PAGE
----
21 year old, 22 year old, to get into a room with
other high rollers. I did that and was the
youngest one in the room, when I was 21. I would like to hear, how that
has changed your approach. – What do you mean? – You’re 21, you’ve come
into a room of people sometimes twice you’re age, sometimes a just few years ahead of you, but they’re thinking differently,
I’m just curious if it impacts your approach to business. – Well my approach to meeting people and networking with people
has changed in that sense. You can never really
assume you know someone, until you meet them, until
you really talk to them like, people might assume things about me because of my age, right? And… I do the same, we all do,
everyone assumes and judges people here and there, we try and do
it as little as possible, but when it comes to coming to
these events and meeting people, I just have to kind of force myself to… Be completely neutral, you know? And just meet people, and be present, and pretty much build rapport with people, and connect with them personally, and the value will come later too. – Well you are wise beyond
your years, my friend. – I appreciate that. – And like, dude you
are in the first inning. Do you know that, do you
know how young you are? – It surprises me sometimes
because so much happens, and so little time has gone by. – Yeah, and you are just warming up so I am very bullish on you, buddy. – (laughs) Appreciate that. – All right, man. Let’s go get you on a plane. Hey I hope you enjoyed
that as much as we did. (bouncy piano music)
One note I wanted to draw to your attention, if you enjoyed this, and you
want to hear a little bit more about the backstory, we
had Jeremiah on the show a couple years ago when
he was right at the peak of his first business,
the one that he sold. So if you just look up
the richest kid in Maine, there’s an episode on the
capitalism.com feed on the Freedom Fast Lane podcast or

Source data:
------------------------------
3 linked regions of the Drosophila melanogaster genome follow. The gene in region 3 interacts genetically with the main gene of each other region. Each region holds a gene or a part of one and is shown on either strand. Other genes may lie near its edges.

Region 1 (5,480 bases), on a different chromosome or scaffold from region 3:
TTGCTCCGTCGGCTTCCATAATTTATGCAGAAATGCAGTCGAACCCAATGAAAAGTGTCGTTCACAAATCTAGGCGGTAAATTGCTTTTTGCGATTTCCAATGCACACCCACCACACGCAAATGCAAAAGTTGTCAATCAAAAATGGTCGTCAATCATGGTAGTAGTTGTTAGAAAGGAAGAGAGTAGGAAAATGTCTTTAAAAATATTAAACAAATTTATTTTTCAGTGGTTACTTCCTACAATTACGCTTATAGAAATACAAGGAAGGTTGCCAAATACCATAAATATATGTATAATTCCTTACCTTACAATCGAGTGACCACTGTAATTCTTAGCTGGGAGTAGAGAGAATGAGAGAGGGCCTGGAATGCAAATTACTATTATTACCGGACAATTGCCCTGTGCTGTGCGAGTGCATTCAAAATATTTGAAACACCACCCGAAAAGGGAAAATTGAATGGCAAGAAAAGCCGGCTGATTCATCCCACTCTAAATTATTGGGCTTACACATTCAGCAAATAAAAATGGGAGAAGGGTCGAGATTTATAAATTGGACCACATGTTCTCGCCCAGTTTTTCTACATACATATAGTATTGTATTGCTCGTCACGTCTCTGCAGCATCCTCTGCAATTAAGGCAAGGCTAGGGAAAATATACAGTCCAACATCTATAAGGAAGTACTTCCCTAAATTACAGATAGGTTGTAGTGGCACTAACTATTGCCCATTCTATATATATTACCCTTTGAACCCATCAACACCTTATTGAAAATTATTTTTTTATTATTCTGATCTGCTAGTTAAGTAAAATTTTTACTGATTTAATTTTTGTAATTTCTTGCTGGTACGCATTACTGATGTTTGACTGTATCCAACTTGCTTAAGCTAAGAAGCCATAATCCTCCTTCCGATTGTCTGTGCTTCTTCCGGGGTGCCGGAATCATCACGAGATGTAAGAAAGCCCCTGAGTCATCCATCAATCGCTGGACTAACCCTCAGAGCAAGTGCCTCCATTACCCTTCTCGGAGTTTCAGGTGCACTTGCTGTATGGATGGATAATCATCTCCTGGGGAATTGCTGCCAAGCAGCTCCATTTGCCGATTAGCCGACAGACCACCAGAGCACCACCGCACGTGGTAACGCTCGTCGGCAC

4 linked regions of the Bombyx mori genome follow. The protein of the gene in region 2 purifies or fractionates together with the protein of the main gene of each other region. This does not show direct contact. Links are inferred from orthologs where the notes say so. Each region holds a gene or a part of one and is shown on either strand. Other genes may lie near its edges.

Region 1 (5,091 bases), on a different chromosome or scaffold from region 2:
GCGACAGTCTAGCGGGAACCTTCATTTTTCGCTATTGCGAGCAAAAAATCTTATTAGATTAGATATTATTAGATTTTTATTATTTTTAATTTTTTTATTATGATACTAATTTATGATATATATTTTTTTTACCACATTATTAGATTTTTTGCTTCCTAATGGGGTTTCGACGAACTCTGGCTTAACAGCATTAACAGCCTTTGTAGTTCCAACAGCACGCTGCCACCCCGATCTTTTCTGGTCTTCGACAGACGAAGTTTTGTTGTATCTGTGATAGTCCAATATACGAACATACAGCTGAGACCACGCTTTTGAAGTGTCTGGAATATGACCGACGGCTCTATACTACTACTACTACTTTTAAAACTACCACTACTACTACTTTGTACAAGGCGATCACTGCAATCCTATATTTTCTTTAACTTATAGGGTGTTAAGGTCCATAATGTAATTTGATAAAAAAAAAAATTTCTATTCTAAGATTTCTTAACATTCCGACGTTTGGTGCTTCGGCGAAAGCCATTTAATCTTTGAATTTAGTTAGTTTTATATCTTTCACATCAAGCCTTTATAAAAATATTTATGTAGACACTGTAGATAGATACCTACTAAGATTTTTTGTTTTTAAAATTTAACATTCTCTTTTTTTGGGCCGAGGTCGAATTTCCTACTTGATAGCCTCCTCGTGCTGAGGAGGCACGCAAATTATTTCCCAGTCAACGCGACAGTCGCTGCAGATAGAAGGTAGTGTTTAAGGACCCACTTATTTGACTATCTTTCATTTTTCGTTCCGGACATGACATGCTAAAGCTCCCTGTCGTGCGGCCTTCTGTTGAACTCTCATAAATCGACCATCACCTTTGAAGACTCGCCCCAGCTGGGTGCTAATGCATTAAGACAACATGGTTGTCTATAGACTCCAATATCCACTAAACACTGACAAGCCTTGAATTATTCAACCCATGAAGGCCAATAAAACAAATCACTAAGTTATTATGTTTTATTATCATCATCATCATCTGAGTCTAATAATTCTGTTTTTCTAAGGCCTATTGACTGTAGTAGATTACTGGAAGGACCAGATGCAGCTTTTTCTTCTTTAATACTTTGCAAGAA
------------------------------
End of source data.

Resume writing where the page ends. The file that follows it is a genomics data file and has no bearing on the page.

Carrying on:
if you just want some free resources if you wanna
start building businesses, businesses that you can either use to replace your income or for you to sell go over to Capitalism.com/Start and you can see our free resources, or I just started giving out a resource that talks about how
to build a product business, and sell it and that’s over
at Capitalism.com/Exit. I hope you enjoyed the show, and I’ll see you on the next
one, thanks for listening.

9 thoughts on “$4m Exit At 21 Years Old: How to Start A Business As A Teenager

  1. Always love your free content, very inspiring. I will actually set up my company this month and start with a friend our 1st physical products on FBA. Will be hard next to full time jobs, but let's see how many times we will fail before we prevail. 2020 will be fun. – Somehow the sound is pretty terrible in this video.

  2. Awesome video!

    As a video suggestion, I'd love to see you expand about your thoughts/perspective on competition because this is something I'm confused about. You said on stage before that we're all making this pie as big as we want (which I'm assuming means you believe we shouldn't have to worry about competition)

    Because of my background in sports growing up I've always been super competitive and I don't know if it's a motivator/energy source I can switch off.

    I know in the future when I get to that stage of building my physical products' brand that I will not tolerate having a competitor creating a better product/providing more value/caring more than I would to my target audience.

    So because of that, why should I ever share everything I know or everything that's working for me with my competitors? I really want to go to your conference or join your backroom in the future but part of me also doesn't want to share 100% of what's working for me. Has your students/backroom members etc. ever felt the same way? I'm self aware enough to know I could be wrong about a lot of my current beliefs on this subject.

  3. Man! I'm 48 and rolling. Lots of successes and failure. When 4 million eventually show up in my bank account I'll be jumping up and down like a crazy fool! The struggle is real. The hardest thing for most of us to figure out how to get someone to voluntarily hand over a dollar. Whoooohoo!